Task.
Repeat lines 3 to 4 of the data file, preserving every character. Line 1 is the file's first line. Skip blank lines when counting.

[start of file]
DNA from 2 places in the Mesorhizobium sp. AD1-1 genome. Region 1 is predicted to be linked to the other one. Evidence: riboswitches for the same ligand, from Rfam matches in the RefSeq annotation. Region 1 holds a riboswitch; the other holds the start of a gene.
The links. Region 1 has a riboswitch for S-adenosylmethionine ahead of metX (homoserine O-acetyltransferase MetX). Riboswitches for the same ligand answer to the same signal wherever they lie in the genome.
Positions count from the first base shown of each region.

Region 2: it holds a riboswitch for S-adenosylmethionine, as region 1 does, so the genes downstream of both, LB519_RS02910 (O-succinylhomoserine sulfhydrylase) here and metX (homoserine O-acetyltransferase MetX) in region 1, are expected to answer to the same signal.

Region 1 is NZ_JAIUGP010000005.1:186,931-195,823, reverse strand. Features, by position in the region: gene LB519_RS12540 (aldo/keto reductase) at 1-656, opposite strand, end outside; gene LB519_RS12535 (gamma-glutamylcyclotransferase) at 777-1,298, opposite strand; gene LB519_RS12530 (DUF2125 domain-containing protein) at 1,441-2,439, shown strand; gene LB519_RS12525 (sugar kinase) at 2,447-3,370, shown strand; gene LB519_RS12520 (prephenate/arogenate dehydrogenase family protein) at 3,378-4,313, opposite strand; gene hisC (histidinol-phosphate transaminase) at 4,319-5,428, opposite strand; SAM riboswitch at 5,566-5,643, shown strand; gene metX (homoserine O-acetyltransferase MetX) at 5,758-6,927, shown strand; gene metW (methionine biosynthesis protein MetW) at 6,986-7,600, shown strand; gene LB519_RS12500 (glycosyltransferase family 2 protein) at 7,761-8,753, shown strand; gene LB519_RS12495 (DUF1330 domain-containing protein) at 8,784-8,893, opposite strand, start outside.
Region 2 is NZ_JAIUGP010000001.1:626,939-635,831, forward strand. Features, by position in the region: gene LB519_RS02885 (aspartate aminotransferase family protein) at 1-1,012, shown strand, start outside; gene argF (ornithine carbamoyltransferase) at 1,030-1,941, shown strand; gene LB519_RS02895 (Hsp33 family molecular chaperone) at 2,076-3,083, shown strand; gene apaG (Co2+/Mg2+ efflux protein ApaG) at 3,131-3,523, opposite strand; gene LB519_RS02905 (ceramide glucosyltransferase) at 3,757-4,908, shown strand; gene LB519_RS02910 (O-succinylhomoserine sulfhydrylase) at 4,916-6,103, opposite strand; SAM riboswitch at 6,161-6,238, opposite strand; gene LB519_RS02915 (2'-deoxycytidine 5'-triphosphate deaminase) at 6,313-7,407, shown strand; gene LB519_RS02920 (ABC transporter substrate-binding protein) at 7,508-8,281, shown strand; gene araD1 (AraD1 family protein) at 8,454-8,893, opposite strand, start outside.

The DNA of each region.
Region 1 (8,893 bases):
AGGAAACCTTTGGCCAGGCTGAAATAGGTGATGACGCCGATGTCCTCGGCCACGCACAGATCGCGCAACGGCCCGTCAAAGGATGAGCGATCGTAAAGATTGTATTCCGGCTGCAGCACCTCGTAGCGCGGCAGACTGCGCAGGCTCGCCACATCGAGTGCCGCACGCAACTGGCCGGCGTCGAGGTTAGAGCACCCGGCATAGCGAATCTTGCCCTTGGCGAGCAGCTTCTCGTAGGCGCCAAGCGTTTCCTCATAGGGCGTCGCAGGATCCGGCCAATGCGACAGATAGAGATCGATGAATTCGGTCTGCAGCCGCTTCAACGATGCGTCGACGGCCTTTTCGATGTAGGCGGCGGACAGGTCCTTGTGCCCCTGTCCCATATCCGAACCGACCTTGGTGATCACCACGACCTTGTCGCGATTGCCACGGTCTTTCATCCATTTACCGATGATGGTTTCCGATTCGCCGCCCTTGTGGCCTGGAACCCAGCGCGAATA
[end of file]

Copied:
Positions count from the first base shown of each region.

Region 2: it holds a riboswitch for S-adenosylmethionine, as region 1 does, so the genes downstream of both, LB519_RS02910 (O-succinylhomoserine sulfhydrylase) here and metX (homoserine O-acetyltransferase MetX) in region 1, are expected to answer to the same signal.